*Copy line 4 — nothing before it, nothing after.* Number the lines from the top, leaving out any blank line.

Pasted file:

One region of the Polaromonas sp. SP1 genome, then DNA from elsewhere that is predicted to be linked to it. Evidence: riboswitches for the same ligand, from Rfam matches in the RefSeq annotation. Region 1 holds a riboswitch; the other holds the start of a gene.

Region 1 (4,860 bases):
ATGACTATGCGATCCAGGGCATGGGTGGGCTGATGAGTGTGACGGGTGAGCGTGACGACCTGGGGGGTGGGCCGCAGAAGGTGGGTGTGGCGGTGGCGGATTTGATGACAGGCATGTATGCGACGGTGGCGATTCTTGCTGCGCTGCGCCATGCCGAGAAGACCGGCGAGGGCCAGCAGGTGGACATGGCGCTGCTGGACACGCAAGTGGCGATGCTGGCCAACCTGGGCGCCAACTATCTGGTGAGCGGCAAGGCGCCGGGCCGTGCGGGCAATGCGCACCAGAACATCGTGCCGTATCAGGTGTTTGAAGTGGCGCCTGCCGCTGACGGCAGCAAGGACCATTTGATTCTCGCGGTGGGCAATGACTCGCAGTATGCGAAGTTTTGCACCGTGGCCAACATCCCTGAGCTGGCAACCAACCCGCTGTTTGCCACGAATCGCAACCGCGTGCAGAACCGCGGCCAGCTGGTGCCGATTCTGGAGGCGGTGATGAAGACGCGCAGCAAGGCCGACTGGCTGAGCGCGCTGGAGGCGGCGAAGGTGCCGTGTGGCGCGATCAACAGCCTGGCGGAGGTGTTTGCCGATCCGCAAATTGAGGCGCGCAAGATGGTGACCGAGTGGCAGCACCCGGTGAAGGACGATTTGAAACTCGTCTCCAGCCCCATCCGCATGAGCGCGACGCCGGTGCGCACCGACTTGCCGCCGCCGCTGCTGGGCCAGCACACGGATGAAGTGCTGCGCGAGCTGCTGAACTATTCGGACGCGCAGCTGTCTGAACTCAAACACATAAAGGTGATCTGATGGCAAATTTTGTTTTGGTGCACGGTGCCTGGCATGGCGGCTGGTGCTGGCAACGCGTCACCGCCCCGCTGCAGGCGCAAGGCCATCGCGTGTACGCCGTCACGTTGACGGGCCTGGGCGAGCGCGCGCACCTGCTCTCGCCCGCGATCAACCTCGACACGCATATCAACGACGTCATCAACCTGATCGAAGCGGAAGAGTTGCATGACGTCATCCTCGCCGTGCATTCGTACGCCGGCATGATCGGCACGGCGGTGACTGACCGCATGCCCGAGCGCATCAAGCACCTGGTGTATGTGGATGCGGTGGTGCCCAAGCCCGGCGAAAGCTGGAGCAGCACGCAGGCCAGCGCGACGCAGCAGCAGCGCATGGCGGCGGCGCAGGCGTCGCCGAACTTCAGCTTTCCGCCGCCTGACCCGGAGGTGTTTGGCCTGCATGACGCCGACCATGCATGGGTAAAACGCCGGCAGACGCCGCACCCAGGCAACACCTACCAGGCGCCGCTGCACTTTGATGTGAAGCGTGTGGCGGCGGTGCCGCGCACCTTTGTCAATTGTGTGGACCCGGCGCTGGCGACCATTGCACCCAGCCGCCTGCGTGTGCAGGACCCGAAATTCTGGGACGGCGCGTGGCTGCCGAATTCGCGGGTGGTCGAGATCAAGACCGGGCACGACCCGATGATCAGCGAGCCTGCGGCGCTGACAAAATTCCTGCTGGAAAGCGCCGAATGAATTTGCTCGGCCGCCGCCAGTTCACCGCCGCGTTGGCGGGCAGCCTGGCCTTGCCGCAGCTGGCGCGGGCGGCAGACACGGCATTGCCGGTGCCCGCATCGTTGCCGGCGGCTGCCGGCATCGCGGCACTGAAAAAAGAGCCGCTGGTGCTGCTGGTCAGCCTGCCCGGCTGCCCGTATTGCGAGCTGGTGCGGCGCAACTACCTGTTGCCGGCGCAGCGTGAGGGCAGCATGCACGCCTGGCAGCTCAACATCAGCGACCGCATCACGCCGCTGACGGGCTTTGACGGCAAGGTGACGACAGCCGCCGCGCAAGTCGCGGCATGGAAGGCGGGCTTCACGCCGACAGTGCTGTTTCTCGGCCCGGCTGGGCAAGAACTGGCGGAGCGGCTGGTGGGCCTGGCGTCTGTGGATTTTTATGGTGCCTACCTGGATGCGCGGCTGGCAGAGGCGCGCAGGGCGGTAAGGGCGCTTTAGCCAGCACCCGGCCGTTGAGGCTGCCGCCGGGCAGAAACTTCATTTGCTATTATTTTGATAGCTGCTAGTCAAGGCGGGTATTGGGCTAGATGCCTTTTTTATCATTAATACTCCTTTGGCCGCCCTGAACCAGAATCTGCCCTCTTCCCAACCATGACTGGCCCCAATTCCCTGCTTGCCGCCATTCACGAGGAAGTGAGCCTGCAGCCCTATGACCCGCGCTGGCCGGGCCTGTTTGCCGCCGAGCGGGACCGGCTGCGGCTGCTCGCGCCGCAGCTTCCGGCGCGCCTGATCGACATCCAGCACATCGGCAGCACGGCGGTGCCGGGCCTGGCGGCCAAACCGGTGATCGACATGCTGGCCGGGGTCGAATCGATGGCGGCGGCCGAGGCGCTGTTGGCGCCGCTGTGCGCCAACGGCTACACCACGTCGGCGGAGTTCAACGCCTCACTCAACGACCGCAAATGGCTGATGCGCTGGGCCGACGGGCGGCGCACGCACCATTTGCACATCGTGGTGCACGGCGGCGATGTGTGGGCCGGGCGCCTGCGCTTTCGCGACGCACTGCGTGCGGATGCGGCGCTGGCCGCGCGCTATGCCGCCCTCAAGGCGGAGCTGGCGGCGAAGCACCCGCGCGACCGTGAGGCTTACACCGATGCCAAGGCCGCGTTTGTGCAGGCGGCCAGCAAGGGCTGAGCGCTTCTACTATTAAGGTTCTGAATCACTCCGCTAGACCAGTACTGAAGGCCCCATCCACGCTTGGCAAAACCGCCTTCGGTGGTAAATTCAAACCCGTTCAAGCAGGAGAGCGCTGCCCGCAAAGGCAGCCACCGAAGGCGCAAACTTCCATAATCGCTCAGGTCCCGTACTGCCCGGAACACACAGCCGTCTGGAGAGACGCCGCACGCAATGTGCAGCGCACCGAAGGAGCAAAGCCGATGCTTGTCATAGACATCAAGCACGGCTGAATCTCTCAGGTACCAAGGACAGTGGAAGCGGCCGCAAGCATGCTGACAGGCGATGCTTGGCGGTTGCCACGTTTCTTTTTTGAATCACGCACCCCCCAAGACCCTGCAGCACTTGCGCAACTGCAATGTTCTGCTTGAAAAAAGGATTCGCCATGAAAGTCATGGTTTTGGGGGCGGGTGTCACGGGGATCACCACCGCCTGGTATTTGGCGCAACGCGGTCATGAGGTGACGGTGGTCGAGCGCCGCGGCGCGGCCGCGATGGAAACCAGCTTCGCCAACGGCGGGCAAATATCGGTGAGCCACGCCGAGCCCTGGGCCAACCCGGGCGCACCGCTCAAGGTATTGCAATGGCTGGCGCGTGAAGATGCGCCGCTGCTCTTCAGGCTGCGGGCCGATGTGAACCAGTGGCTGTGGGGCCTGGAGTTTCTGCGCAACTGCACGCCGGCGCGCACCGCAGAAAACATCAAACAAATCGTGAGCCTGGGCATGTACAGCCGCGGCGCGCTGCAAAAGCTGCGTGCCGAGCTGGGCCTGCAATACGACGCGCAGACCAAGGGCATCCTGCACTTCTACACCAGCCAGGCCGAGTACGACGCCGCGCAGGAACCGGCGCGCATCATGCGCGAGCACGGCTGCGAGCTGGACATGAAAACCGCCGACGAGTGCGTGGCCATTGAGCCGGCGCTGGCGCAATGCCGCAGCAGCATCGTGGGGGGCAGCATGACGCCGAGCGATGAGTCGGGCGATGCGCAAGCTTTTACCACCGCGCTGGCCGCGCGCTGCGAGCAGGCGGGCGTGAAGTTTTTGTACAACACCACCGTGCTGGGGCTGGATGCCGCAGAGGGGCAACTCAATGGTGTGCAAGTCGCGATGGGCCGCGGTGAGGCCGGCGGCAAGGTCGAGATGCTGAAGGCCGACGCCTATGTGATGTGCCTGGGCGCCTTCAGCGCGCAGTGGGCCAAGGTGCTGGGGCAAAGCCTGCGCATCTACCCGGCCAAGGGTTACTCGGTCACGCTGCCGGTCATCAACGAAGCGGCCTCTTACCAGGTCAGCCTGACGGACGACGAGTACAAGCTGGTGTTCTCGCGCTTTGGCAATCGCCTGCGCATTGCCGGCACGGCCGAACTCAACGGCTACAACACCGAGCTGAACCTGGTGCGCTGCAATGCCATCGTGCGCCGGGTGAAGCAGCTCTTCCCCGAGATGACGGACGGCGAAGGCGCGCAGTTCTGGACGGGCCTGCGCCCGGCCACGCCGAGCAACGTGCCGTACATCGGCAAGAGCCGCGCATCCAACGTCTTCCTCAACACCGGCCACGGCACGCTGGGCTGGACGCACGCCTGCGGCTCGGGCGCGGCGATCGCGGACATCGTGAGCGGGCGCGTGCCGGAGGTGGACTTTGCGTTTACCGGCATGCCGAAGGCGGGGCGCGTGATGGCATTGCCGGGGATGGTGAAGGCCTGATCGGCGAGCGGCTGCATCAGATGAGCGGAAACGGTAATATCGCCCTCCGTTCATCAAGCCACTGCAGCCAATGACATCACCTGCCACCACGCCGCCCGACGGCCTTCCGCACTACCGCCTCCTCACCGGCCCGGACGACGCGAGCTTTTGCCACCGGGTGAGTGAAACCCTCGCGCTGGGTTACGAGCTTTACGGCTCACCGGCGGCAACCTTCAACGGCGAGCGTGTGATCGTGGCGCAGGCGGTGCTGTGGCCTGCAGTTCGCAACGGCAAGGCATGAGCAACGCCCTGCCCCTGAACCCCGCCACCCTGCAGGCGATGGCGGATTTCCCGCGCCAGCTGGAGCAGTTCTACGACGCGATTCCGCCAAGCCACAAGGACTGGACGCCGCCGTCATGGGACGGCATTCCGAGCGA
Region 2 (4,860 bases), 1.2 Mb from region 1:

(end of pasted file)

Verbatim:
Region 2 (4,860 bases), 1.2 Mb from region 1: